103-year-old Berkeley fountain to gain new life from repairs

Michelle Kim/Staff

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The first of several expected repairs began on the Marin Circle Fountain in North Berkeley on Tuesday morning.

Workers drained the fountain’s pools and employed a cherry picker to remove a filter and pump for replacement. Over the coming weeks, city crews will work with a local nonprofit group — Friends of the Fountain and Walk, or FOFW — to resurface the fountain’s bottom pool, clean away rust stains and replace several light bulbs that started leaking.

While Tuesday’s efforts involved city workers from multiple departments, FOFW has also collaborated with local volunteers, including UC Berkeley students on Berkeley Project day. Once a month, a group of local residents gather to trim hedges, clear debris and make small repairs, as well as maintain the fountain and adjacent balustraded walkway, which runs along the Solano Avenue Tunnel.

John Buchanan, who lives on the Circle and volunteers with FOFW, said the neighborhood was proud of its efforts to maintain and fundraise for the fountain.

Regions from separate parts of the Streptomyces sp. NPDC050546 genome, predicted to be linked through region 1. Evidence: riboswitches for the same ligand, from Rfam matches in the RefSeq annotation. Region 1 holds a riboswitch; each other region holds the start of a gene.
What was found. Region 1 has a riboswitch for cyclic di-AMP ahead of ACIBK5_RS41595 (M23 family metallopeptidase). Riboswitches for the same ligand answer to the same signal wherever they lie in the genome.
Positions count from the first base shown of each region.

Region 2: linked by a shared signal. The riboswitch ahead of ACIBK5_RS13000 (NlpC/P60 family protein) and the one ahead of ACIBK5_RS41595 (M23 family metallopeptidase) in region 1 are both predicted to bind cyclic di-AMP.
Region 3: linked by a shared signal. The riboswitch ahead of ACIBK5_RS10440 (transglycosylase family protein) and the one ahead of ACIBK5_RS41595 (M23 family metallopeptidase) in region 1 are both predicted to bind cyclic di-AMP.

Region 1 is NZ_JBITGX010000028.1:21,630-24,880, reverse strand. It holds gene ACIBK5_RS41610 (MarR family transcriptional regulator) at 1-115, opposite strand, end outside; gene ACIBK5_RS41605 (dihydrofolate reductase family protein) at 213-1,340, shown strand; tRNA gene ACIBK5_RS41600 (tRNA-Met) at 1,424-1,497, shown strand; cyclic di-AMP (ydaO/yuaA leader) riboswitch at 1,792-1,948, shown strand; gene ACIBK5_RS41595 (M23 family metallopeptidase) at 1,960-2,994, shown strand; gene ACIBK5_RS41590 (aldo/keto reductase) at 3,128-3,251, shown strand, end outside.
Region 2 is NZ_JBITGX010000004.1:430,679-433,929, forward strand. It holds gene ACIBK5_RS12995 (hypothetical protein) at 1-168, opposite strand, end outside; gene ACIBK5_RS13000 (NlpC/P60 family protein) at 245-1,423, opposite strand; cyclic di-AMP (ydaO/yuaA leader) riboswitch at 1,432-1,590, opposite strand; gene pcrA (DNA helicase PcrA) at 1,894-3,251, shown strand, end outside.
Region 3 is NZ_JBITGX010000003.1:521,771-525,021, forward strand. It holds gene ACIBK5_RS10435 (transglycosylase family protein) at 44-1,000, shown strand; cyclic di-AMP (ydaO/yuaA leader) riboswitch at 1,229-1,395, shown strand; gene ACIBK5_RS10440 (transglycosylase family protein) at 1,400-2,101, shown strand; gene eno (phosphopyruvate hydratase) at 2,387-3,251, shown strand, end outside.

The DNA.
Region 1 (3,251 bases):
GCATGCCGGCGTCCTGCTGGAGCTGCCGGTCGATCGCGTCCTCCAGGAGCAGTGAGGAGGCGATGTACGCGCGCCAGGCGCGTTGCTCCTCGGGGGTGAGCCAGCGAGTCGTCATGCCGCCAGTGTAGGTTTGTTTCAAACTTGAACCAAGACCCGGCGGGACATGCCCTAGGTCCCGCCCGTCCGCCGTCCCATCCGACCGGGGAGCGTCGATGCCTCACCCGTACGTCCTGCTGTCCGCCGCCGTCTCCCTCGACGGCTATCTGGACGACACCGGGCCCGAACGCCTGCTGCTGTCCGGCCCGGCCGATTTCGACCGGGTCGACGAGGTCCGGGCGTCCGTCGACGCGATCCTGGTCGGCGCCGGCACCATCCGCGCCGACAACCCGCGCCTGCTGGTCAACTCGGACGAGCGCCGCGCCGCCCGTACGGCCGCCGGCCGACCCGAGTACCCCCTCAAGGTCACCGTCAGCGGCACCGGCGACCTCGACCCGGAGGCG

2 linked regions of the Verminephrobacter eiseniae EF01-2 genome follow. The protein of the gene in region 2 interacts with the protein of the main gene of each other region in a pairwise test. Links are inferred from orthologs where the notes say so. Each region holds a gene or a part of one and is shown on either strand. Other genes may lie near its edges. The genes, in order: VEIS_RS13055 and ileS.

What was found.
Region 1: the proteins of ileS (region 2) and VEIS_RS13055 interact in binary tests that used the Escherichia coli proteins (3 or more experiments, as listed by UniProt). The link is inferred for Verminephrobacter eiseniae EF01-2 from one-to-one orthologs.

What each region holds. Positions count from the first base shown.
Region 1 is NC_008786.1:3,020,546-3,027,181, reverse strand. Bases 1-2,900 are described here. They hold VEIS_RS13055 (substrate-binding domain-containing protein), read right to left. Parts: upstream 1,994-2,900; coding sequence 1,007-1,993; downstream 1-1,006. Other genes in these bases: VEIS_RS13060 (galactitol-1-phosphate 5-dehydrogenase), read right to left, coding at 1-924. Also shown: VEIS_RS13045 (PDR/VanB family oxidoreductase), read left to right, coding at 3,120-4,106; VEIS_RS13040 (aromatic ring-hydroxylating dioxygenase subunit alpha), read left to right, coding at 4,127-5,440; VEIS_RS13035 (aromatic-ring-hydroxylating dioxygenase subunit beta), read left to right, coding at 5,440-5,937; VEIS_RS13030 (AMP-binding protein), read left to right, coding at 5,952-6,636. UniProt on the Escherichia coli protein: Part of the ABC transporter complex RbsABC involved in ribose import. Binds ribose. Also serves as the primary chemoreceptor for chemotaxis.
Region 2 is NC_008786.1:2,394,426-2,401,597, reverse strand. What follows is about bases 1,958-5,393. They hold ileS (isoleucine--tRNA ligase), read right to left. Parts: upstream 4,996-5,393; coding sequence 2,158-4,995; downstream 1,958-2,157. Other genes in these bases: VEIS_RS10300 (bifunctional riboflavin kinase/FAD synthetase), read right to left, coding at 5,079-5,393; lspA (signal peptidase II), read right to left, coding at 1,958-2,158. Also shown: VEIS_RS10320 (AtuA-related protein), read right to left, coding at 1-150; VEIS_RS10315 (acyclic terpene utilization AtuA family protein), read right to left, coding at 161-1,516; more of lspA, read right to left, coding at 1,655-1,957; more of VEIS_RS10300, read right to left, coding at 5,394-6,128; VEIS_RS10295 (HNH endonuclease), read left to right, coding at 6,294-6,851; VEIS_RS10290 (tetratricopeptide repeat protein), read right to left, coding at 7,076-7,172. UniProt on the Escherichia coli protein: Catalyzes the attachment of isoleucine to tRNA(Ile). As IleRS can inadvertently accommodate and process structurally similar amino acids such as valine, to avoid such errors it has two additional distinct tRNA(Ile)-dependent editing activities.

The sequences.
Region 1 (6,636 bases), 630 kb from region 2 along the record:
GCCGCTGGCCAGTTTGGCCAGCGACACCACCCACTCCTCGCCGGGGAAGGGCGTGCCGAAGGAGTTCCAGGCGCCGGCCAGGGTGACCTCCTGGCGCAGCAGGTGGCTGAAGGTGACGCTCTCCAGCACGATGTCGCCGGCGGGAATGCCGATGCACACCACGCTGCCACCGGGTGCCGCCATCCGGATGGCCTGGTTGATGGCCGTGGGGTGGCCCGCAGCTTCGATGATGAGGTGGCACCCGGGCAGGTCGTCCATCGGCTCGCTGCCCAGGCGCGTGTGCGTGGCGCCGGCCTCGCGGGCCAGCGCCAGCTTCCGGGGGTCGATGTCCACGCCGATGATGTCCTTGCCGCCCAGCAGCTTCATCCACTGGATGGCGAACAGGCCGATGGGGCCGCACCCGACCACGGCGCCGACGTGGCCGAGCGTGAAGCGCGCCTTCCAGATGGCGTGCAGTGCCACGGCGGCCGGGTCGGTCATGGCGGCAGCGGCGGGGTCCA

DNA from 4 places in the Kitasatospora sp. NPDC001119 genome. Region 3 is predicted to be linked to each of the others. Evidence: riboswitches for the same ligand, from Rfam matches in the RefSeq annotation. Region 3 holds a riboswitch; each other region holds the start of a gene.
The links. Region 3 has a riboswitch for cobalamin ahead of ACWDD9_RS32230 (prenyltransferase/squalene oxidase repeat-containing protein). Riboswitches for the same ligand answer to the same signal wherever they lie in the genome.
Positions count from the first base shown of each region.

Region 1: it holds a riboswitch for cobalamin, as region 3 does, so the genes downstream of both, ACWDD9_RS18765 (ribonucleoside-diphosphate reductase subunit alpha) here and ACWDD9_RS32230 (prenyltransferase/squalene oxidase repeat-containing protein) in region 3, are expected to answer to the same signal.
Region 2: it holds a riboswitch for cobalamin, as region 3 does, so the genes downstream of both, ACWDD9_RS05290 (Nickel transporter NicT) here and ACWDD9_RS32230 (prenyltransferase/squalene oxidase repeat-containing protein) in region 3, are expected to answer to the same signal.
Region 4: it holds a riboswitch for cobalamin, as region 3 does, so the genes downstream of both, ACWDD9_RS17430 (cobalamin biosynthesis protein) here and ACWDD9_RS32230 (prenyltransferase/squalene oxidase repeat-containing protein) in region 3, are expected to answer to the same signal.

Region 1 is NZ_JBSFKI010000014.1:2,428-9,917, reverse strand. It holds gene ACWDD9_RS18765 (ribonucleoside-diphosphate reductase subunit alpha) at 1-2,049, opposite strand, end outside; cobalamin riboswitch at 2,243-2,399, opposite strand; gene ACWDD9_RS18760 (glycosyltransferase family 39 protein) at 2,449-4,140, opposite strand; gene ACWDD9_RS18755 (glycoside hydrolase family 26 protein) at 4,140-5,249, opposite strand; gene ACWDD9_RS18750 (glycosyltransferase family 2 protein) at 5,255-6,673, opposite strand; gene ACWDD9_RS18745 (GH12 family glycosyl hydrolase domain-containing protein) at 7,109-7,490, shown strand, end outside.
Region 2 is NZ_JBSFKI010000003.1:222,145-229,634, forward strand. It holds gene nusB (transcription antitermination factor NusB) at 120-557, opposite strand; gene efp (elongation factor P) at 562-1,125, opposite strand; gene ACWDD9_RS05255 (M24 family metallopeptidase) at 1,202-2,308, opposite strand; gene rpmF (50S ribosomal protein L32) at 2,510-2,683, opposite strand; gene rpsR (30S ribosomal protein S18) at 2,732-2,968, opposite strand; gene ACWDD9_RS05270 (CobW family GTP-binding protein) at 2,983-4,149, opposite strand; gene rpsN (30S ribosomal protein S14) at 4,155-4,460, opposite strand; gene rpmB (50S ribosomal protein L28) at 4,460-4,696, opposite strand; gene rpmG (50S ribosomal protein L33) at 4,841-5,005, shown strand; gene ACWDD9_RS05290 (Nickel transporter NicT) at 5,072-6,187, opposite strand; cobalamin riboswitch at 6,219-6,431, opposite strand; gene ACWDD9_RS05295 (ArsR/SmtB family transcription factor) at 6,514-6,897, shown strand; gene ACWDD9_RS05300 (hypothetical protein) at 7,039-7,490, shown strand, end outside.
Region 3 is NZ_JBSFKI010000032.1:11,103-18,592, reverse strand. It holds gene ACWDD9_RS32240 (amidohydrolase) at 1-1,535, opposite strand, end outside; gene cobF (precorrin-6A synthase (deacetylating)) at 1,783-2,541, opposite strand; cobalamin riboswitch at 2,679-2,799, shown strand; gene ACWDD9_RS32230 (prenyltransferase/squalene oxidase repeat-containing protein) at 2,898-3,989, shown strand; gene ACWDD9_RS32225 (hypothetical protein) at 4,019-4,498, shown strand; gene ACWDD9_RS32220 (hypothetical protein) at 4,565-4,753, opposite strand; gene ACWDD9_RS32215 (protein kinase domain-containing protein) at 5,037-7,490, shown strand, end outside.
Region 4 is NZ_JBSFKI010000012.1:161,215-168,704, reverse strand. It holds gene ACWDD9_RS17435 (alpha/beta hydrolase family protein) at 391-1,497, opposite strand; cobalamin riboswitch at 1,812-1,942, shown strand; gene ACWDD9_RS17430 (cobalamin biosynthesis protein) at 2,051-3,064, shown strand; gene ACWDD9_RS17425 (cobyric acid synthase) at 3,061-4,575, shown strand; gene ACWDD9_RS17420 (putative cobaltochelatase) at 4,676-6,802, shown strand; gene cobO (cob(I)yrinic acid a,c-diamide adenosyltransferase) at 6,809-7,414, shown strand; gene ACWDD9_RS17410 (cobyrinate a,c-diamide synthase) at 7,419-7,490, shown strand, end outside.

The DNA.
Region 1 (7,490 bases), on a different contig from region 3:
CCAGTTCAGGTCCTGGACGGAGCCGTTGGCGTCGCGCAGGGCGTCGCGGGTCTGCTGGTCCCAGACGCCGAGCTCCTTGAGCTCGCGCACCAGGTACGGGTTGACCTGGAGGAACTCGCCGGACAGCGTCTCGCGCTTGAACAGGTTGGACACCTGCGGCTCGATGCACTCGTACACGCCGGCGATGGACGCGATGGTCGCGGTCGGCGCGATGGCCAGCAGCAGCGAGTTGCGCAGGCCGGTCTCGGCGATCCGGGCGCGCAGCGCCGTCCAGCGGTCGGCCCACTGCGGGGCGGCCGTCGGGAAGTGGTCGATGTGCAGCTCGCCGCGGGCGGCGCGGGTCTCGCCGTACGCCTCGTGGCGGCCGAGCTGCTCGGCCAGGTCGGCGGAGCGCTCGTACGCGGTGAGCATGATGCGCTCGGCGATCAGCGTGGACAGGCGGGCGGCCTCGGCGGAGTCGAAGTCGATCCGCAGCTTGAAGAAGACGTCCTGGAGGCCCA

“It’s amazing,” he said. “You don’t see that happen a lot today.”

Sara Holmes, president of FOFW, said in an email that the repairs will cost less than $9,000. Between 2011 and 2013, FOFW raised $100,000 to repair more than 80 broken balusters along the walkway and surrounding the fountain. Its efforts to renovate the fountain in 1993 netted over $100,000, including many small, local donations, establishing the resurrected fountain as the largest privately funded public works project in the city’s history.

The fountain, currently at the the roundabout at Marin Circle, was originally designed in 1911. At the time — when Berkeley was a potential candidate for the state’s next capital — the fountain was intended to serve as an entryway to the proposed capital building. In 1958, the fountain was destroyed when it was hit by a runaway truck and was not restored until 1996.

To preserve the fountain’s artwork in case of erosion or a future accident, FOFW plans to use 3D imaging to record the exact dimensions of the fountain. Holmes said it is expensive but “absolutely critical” for preserving the fountain’s design.

For Buchanan, who said he remembers when the roundabout was once a collection of “gross, scraggly bushes,” the fountain’s continued maintenance will have a positive impact on the neighborhood. After the fountain was rebuilt, Buchanan said, the surrounding area felt like it had more of a community feel.

“When you say you live at the Circle, people know exactly where you mean,” he said.

Repairs are expected to take at least two weeks, after which the fountain will reopen.

Alex Barreira covers student life. Contact him at [email protected] and follow him on Twitter @abarreira_dc.